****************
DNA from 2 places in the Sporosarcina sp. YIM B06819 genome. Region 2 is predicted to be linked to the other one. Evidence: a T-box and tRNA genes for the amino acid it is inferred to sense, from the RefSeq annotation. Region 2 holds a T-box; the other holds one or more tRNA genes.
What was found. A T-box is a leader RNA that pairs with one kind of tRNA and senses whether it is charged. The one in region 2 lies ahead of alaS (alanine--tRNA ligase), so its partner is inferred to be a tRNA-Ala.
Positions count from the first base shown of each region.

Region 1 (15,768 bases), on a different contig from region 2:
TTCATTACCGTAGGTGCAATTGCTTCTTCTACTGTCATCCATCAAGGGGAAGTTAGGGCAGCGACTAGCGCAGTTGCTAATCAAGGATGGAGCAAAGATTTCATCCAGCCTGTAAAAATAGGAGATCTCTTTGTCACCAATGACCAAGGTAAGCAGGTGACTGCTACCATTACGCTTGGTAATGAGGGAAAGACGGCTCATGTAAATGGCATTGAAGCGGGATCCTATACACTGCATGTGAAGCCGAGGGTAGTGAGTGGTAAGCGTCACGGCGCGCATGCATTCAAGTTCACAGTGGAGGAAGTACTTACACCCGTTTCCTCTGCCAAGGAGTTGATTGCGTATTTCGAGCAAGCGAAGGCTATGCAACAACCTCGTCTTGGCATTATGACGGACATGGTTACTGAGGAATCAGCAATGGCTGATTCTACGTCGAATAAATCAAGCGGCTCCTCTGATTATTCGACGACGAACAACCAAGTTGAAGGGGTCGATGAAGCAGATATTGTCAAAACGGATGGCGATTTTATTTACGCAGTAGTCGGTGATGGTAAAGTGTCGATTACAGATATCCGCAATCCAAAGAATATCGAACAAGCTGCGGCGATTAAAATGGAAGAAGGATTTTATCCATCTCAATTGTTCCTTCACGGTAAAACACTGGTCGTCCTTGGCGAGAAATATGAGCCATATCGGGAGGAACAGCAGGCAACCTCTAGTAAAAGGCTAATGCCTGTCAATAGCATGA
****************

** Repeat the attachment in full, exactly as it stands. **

DNA from 2 places in the Sporosarcina sp. YIM B06819 genome. Region 2 is predicted to be linked to the other one. Evidence: a T-box and tRNA genes for the amino acid it is inferred to sense, from the RefSeq annotation. Region 2 holds a T-box; the other holds one or more tRNA genes.
What was found. A T-box is a leader RNA that pairs with one kind of tRNA and senses whether it is charged. The one in region 2 lies ahead of alaS (alanine--tRNA ligase), so its partner is inferred to be a tRNA-Ala.
Positions count from the first base shown of each region.

Region 1 (15,768 bases), on a different contig from region 2:
TTCATTACCGTAGGTGCAATTGCTTCTTCTACTGTCATCCATCAAGGGGAAGTTAGGGCAGCGACTAGCGCAGTTGCTAATCAAGGATGGAGCAAAGATTTCATCCAGCCTGTAAAAATAGGAGATCTCTTTGTCACCAATGACCAAGGTAAGCAGGTGACTGCTACCATTACGCTTGGTAATGAGGGAAAGACGGCTCATGTAAATGGCATTGAAGCGGGATCCTATACACTGCATGTGAAGCCGAGGGTAGTGAGTGGTAAGCGTCACGGCGCGCATGCATTCAAGTTCACAGTGGAGGAAGTACTTACACCCGTTTCCTCTGCCAAGGAGTTGATTGCGTATTTCGAGCAAGCGAAGGCTATGCAACAACCTCGTCTTGGCATTATGACGGACATGGTTACTGAGGAATCAGCAATGGCTGATTCTACGTCGAATAAATCAAGCGGCTCCTCTGATTATTCGACGACGAACAACCAAGTTGAAGGGGTCGATGAAGCAGATATTGTCAAAACGGATGGCGATTTTATTTACGCAGTAGTCGGTGATGGTAAAGTGTCGATTACAGATATCCGCAATCCAAAGAATATCGAACAAGCTGCGGCGATTAAAATGGAAGAAGGATTTTATCCATCTCAATTGTTCCTTCACGGTAAAACACTGGTCGTCCTTGGCGAGAAATATGAGCCATATCGGGAGGAACAGCAGGCAACCTCTAGTAAAAGGCTAATGCCTGTCAATAGCATGA